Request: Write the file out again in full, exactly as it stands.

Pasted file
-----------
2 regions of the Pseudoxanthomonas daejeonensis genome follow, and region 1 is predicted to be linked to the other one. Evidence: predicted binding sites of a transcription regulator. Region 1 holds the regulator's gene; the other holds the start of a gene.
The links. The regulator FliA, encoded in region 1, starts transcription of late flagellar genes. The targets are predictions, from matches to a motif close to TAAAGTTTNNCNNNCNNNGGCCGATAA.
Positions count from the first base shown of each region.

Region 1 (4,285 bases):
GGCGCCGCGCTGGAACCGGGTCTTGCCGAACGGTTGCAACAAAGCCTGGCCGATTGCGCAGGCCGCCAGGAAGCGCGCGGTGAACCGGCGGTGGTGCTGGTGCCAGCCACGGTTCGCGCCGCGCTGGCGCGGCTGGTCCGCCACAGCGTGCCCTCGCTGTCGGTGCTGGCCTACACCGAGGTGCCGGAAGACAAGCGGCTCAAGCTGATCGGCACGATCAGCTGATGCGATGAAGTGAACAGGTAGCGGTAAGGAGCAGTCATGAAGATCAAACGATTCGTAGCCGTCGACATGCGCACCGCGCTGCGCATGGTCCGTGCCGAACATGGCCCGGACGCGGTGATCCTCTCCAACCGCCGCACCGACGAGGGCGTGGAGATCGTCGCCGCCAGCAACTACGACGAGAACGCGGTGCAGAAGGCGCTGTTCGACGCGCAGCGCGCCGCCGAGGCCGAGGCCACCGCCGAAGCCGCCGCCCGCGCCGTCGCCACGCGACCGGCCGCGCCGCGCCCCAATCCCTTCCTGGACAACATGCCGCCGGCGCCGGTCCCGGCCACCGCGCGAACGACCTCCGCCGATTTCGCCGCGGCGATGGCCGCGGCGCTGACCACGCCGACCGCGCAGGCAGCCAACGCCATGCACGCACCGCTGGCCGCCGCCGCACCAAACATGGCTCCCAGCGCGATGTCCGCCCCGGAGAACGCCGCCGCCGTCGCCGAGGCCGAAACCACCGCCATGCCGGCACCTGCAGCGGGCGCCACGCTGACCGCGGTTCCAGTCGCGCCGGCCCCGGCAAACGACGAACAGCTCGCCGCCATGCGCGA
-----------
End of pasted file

2 regions of the Pseudoxanthomonas daejeonensis genome follow, and region 1 is predicted to be linked to the other one. Evidence: predicted binding sites of a transcription regulator. Region 1 holds the regulator's gene; the other holds the start of a gene.
The links. The regulator FliA, encoded in region 1, starts transcription of late flagellar genes. The targets are predictions, from matches to a motif close to TAAAGTTTNNCNNNCNNNGGCCGATAA.
Positions count from the first base shown of each region.

Region 1 (4,285 bases):
GGCGCCGCGCTGGAACCGGGTCTTGCCGAACGGTTGCAACAAAGCCTGGCCGATTGCGCAGGCCGCCAGGAAGCGCGCGGTGAACCGGCGGTGGTGCTGGTGCCAGCCACGGTTCGCGCCGCGCTGGCGCGGCTGGTCCGCCACAGCGTGCCCTCGCTGTCGGTGCTGGCCTACACCGAGGTGCCGGAAGACAAGCGGCTCAAGCTGATCGGCACGATCAGCTGATGCGATGAAGTGAACAGGTAGCGGTAAGGAGCAGTCATGAAGATCAAACGATTCGTAGCCGTCGACATGCGCACCGCGCTGCGCATGGTCCGTGCCGAACATGGCCCGGACGCGGTGATCCTCTCCAACCGCCGCACCGACGAGGGCGTGGAGATCGTCGCCGCCAGCAACTACGACGAGAACGCGGTGCAGAAGGCGCTGTTCGACGCGCAGCGCGCCGCCGAGGCCGAGGCCACCGCCGAAGCCGCCGCCCGCGCCGTCGCCACGCGACCGGCCGCGCCGCGCCCCAATCCCTTCCTGGACAACATGCCGCCGGCGCCGGTCCCGGCCACCGCGCGAACGACCTCCGCCGATTTCGCCGCGGCGATGGCCGCGGCGCTGACCACGCCGACCGCGCAGGCAGCCAACGCCATGCACGCACCGCTGGCCGCCGCCGCACCAAACATGGCTCCCAGCGCGATGTCCGCCCCGGAGAACGCCGCCGCCGTCGCCGAGGCCGAAACCACCGCCATGCCGGCACCTGCAGCGGGCGCCACGCTGACCGCGGTTCCAGTCGCGCCGGCCCCGGCAAACGACGAACAGCTCGCCGCCATGCGCGA